Blogging with Cisco Systems CEO John Chambers

Good luck trying to get most executives to seriously contemplate blogging. Where am I going to find the time? Isn’t that what I pay my PR department to do?

Despite such protestations, some of the biggest names in corporate America are bloggers.

Consider this quotation from Cisco Systems CEO John Chambers:

“If you had told me I was going to [be blogging] three or four years ago I would have said, ‘Not a chance.’ Blogging is now the way I communicate with our employees, almost all video.”

Chambers’ remark came during an enlightening interview on a McKinsey Quarterly Podcast. His statement is notable for three reasons that I’ll enumerate and then discuss in a little more detail.

Chambers dismissal and eventual embrace of blogging.
His use of video recordings rather than written content.
His decision to blog internally rather than externally.
Let’s take point No. 1. If you currently see no value or payback in blogging, there are examples beyond John Chambers to consider – other chief executives who have found blogging a key communications tool. Among them are Virgin Cos. CEO Richard Branson, tech entrepreneur and Dallas Mavericks owner Mark Cuban, Sun Microsystems CEO Jonathan Schwartz and management legend and former GE chief executive Jack Welch.

All of them have blogs. Whether they manage those blogs or have them ghost written is immaterial. They still control the message. And take into account that these are not men who trifle with time-wasting activities. There must be something to blogging if individuals of their power and note are committing their time and energy.

Point No. 2, Chambers chose to use video rather than the written word to communicate with his people. It’s very common, albeit unfortunate, for executives to struggle with the written word. Video is a handy alternative for those who would rather speak than write.

I have no doubt many business people nix the idea of blogging because writing is simply unmanageable for them. Too time consuming. Too difficult. Most of them probably never considered that blogging can be done by video. (Note that blogging done by video is sometimes referred to as vlogging.)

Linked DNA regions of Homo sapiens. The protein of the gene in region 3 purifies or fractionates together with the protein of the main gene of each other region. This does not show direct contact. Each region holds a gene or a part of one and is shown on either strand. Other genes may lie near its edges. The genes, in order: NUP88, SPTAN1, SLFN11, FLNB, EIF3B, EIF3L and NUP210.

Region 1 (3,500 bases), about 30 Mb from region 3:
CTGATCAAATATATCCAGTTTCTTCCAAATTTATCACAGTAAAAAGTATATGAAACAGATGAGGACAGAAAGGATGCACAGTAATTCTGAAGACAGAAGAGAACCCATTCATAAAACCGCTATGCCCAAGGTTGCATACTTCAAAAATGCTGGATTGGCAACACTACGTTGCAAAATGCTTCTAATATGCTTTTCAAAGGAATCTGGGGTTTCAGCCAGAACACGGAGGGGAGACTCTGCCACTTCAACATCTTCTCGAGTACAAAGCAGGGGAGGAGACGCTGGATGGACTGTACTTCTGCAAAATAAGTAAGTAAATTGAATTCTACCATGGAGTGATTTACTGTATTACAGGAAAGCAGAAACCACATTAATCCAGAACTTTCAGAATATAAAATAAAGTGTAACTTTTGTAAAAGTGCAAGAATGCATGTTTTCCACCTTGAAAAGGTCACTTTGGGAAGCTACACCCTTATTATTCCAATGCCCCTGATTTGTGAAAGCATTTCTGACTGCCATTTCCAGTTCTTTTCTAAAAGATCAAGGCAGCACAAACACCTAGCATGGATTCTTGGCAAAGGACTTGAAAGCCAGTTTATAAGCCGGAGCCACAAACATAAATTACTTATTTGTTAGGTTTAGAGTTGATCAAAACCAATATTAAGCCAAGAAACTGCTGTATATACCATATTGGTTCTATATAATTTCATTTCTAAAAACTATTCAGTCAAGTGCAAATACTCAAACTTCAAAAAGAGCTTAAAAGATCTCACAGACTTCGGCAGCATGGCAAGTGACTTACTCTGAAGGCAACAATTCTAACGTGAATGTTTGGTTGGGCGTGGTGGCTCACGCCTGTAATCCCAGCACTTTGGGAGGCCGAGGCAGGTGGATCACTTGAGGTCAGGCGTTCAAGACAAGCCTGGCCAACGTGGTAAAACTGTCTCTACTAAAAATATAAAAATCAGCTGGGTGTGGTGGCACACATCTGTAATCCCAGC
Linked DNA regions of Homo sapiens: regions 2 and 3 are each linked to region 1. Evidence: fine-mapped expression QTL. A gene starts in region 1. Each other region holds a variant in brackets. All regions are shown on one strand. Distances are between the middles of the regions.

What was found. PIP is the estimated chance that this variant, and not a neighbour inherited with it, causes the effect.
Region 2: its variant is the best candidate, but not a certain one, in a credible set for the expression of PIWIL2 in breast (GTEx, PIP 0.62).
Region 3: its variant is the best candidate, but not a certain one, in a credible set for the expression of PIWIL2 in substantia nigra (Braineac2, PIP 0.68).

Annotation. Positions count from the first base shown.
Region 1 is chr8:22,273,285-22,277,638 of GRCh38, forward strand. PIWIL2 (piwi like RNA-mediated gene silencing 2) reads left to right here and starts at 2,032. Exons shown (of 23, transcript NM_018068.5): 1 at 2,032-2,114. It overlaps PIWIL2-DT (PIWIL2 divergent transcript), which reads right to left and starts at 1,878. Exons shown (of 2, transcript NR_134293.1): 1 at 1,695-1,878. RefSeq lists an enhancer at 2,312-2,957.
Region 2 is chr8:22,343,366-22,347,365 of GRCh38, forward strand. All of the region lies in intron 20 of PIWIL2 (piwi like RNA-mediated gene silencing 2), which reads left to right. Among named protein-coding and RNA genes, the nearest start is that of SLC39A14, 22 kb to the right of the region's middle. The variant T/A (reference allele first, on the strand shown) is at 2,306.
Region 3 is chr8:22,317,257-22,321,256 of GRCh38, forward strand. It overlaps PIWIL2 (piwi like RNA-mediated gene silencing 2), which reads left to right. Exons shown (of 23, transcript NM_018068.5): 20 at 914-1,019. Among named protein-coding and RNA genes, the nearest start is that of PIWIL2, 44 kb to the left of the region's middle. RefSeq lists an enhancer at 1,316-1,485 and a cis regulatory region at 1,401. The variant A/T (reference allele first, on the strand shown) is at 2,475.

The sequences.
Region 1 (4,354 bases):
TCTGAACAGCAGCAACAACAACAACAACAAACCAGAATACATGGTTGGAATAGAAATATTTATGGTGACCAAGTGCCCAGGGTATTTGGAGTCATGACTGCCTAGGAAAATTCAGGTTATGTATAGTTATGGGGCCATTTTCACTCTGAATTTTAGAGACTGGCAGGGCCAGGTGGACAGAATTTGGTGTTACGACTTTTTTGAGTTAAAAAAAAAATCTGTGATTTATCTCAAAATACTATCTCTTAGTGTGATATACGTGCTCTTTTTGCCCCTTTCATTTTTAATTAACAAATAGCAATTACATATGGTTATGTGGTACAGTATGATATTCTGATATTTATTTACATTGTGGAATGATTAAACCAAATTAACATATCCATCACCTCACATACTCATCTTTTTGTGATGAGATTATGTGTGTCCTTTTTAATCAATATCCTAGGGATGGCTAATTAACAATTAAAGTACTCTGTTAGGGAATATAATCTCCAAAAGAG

Take a lesson from John Chambers and factor the video option into your thinking. Remember that it’s not unusual for bloggers to use a mixture of writing and video, depending on the nature of the information they have to communicate in that particular post. Just remember that even speaking requires some writing. You wouldn’t want your video statement to be extemporized from start to finish unless you’re an extraordinary speaker.

Jonathan Schwartz uses both video and written text on all of his blog posts. Subscribers have the choice of watching and listening to Schwartz on video or reading the written text of his postings, which appears below the video window. Check out Jonathan’s Blog.

Point No. 3 is Chambers’ decision to blog internally. Much hoopla has been made about the power of blogging for external marketing purposes and integrating those postings with Social Media networks. This is supposed to be the brave new world of marketing. With all due respect to those aspirations, Web 2.0 technologies often pay off faster and bigger when used internally – especially at mid-size and large companies with hundreds or thousands of employees, vendors, investors and so on.

Many executives are flatly intimidated by the thought of airing their thoughts in public – whether by text or video. Such communication tends to last forever, including the contretemps. Fair enough. But if you’re not communicating internally with your own employees in some fashion, you might want to reconsider your suitability for the role you’ve been given. Blogging – in writing or by video – is an excellent option for internal communications.

On the other hand, blogging externally to customers and other audiences gives you an opportunity to play a role that extends beyond being a mostly anonymous internal decision maker. Rather than the man or woman behind the curtain, the communicative executive can better shape company culture – or even become the emotional or spiritual leader of their enterprise.